Monday, September 23, 2013

Autumn Has Arrived Along with the Slate Drakes

Since sleep isn't coming easy, I figured it was a good time to post a report on my outing this past Saturday.  I only had a few hours in the middle of the afternoon, so I fished the South Branch of the Raritan River, being that it's only a short drive from my home.  It was the perfect last day of summer - warm sun softened by high clouds that often blocked its intensity, leaving the cool breeze to hint of the coming season.  The first of the summer tired leaves left their tree limbs and littered the water surface with their dull green, yellow and brown hues. The river was low and clear with temperatures in the mid 60's; comfortable for both a wet wading angler and trout.

With the low water, I barely waded except to move between pools and to land stubborn fish.  Mostly I crouched or even sat along the bank as I worked the deeper fast runs and pools, avoiding the slow, smooth stretches where few trout, if any, might lie in full view of predators.  I started by fishing my Pumpkinhead Midge, and hooked a nice fish early on, but that was it.  As the clouds thickened, quite a few Slate Drakes (Isonychia sp.) were about on the water and in the air. This is where checking the water surface pays off - as I fished the midge, I scanned the water surface and noticed many empty Isonychia nymphal shucks drifting along.  A sure sign they are active and the fish will likely be feeding on them.    So I switched to a Vinnie's Isonychia Nymph.

And very quickly I was into fish, a mix of small wild browns and stocked browns and rainbows, that took the fly aggressively.   My method is simple and straightforward and as old as the hills - a single nymph fished dead-drift off the end of a 10 foot long leader tapered to 2 feet of 5X.  I attached a small split shot about 6 inches above the fly, occasionally changing the size to suit the depth and speed of the water I fished, so my fly drifted and bounced along the bottom unencumbered.   I cast the fly up into the top of the runs and spillways, and then followed the drift with my rod tip while keeping the line tight, but not so tight so as to pull the fly unnaturally.  When I fish this way, I make sure I fish the fly all the way through the drift and down below me until the current pulls the fly up to the surface, to cover as much water as possible.  Hits may come at any time during the drift.  It's nothing special, no fancy European name, just short line nymphing while sitting one's arse to lower their profile.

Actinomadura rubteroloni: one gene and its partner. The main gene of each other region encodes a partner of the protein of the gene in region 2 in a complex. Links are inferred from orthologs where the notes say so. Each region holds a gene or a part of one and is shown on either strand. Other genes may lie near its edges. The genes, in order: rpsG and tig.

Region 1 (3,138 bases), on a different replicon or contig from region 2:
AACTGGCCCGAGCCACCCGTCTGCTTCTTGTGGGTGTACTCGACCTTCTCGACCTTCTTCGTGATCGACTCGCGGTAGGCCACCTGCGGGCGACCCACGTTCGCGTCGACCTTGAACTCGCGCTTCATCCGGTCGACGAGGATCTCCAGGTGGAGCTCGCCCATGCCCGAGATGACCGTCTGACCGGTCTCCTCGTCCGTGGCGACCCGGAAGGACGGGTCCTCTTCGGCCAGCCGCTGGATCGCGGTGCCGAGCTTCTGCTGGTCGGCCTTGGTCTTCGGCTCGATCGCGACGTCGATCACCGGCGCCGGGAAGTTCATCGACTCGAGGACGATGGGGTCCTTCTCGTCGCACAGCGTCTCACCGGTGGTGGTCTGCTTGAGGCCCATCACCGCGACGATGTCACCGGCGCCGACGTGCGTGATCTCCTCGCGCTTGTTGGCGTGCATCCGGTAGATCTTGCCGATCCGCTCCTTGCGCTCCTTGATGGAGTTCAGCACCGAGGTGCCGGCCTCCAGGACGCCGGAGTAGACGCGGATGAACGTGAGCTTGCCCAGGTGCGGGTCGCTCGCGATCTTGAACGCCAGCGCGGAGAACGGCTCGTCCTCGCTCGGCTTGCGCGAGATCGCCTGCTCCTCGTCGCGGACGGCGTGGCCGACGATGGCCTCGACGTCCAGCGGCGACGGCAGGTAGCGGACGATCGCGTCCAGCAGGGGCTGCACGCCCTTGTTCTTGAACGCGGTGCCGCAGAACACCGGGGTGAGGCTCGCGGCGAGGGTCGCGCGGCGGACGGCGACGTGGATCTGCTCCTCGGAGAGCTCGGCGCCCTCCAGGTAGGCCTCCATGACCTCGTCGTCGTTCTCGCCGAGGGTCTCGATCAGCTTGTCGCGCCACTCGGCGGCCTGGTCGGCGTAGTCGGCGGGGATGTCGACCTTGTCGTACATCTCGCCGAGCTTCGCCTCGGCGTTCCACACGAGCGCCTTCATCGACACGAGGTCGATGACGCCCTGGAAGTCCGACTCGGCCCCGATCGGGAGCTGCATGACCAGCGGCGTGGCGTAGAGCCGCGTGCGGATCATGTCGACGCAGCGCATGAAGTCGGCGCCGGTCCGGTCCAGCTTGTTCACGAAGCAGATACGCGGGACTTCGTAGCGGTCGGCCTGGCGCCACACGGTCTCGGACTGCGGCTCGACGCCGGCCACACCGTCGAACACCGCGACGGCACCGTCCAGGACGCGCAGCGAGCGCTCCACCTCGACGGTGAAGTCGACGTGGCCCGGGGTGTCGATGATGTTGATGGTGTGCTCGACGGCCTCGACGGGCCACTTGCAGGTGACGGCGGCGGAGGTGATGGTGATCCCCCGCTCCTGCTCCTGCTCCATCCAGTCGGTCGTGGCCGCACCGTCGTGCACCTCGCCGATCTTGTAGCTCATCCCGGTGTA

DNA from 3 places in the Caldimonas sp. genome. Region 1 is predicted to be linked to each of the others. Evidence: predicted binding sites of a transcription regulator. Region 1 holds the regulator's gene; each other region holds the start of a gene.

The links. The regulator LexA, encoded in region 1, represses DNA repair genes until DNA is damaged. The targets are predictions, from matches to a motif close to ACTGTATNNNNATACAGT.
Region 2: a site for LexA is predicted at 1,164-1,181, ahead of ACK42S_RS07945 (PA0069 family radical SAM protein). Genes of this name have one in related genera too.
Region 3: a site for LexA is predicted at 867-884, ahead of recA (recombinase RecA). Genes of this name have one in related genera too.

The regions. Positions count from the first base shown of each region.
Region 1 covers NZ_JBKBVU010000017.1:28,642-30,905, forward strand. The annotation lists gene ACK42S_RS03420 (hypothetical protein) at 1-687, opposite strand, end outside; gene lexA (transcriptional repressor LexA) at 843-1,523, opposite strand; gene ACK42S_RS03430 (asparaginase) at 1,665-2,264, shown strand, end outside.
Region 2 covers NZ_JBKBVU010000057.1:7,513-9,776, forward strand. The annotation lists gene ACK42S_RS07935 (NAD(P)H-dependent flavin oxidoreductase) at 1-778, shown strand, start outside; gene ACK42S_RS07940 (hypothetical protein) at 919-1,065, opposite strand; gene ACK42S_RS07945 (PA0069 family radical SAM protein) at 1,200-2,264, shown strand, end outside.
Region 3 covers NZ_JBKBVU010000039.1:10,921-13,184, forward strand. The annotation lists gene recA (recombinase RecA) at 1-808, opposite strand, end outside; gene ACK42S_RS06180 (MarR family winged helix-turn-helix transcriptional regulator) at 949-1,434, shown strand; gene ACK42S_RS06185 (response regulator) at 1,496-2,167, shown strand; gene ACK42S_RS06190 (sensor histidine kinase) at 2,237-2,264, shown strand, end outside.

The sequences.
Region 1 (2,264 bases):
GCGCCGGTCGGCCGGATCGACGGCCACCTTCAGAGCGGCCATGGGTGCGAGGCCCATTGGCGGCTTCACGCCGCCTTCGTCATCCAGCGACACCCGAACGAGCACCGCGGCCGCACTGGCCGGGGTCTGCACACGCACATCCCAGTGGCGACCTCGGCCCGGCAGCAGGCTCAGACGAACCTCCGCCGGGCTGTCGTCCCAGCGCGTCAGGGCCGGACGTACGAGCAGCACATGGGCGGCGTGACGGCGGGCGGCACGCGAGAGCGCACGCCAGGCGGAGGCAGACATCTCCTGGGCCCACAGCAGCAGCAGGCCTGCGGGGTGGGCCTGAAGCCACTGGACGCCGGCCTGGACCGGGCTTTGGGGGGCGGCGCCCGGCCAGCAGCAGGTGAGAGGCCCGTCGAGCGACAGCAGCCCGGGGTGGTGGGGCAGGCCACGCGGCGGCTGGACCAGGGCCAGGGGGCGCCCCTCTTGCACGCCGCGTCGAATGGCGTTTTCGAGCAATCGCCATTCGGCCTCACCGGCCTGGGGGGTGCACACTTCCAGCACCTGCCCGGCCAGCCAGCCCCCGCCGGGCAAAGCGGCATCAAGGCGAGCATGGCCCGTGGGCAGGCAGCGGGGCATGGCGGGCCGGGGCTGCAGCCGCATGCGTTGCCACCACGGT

After catching a bunch on the nymph, I started seeing fish taking the duns off the surface, so I switched to the Isonychia Emerger and worked over the rises.  I was rewarded when I made the right cast with a nice rainbow and two browns before the surface activity stopped.  I then switched back to the nymph and caught a couple more before losing my last one to a submerged rock.  That was my sign it was time to be grateful for a wonderful few hours on the stream, and call it a day.

The next month or so we should see regular Isonychia activity, so if you plan to get out, make sure you have some of the nymphs and a dry to imitate them.  My favorite dry is the Isonychia emerger, and of course I only use Vinnie's nymph.  We have videos on how to tie both of these patterns under the Fly Tying Video side bar to the right.  Feel free to contact me if you have any questions on tying these patterns.

Here's a photo of Vinnie's Isonychia Nymph - tie some up!

Sharpen your hooks. 


Anonymous said...

Matt, when you fish in low clear conditions like this are you using an indicator? I'm finding even the smallest indicators are spooking fish these days. I had more success dropping midges off dry flies last few weeks. Thanks, and thanks for another great report. -Greg.

Mr. Q said...

That nymph imitates an Iso nymph perfectly....I was inspecting the shucks on rocks the other day....Is it true that Iso's crawl to the shore or sticks to hatch? Or do they swim to the surface?

Matt Grobert said...

Greg, thank you. I don't use indicators to fish nymphs. I just concentrate and watch the line/leader for subtle or unusual movement. Sometimes I feel the take, too. Matt

Matt Grobert said...

Mr. Q. Isonychia will hatch from both the water surface and by crawling out on rocks. In pocket water where there are midstream rocks they seem to prefer crawling out. In riffles or pools they seem to surface hatch - there are very few exposed midstream rocks. Matt

Mr. Q said...